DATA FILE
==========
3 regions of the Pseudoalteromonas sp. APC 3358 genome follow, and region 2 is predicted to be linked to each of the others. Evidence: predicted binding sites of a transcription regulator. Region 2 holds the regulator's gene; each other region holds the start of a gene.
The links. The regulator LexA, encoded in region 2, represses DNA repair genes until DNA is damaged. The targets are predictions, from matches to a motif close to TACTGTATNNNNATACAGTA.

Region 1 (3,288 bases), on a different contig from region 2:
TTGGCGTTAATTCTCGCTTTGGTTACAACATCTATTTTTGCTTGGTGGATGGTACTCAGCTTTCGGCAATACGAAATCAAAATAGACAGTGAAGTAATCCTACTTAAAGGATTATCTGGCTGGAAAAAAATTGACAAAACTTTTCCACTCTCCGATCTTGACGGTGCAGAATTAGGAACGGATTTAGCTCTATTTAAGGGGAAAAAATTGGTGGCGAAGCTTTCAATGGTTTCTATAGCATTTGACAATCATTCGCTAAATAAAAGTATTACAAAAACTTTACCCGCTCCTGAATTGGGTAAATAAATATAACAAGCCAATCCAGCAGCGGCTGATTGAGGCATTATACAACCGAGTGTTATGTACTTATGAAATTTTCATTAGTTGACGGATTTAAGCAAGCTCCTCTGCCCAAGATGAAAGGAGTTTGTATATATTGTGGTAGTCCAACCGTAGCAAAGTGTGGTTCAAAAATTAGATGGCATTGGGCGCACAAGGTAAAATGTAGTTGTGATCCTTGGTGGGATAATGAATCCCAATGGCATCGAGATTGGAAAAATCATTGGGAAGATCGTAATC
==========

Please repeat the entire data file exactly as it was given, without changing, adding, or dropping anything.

3 regions of the Pseudoalteromonas sp. APC 3358 genome follow, and region 2 is predicted to be linked to each of the others. Evidence: predicted binding sites of a transcription regulator. Region 2 holds the regulator's gene; each other region holds the start of a gene.
The links. The regulator LexA, encoded in region 2, represses DNA repair genes until DNA is damaged. The targets are predictions, from matches to a motif close to TACTGTATNNNNATACAGTA.

Region 1 (3,288 bases), on a different contig from region 2:
TTGGCGTTAATTCTCGCTTTGGTTACAACATCTATTTTTGCTTGGTGGATGGTACTCAGCTTTCGGCAATACGAAATCAAAATAGACAGTGAAGTAATCCTACTTAAAGGATTATCTGGCTGGAAAAAAATTGACAAAACTTTTCCACTCTCCGATCTTGACGGTGCAGAATTAGGAACGGATTTAGCTCTATTTAAGGGGAAAAAATTGGTGGCGAAGCTTTCAATGGTTTCTATAGCATTTGACAATCATTCGCTAAATAAAAGTATTACAAAAACTTTACCCGCTCCTGAATTGGGTAAATAAATATAACAAGCCAATCCAGCAGCGGCTGATTGAGGCATTATACAACCGAGTGTTATGTACTTATGAAATTTTCATTAGTTGACGGATTTAAGCAAGCTCCTCTGCCCAAGATGAAAGGAGTTTGTATATATTGTGGTAGTCCAACCGTAGCAAAGTGTGGTTCAAAAATTAGATGGCATTGGGCGCACAAGGTAAAATGTAGTTGTGATCCTTGGTGGGATAATGAATCCCAATGGCATCGAGATTGGAAAAATCATTGGGAAGATCGTAATC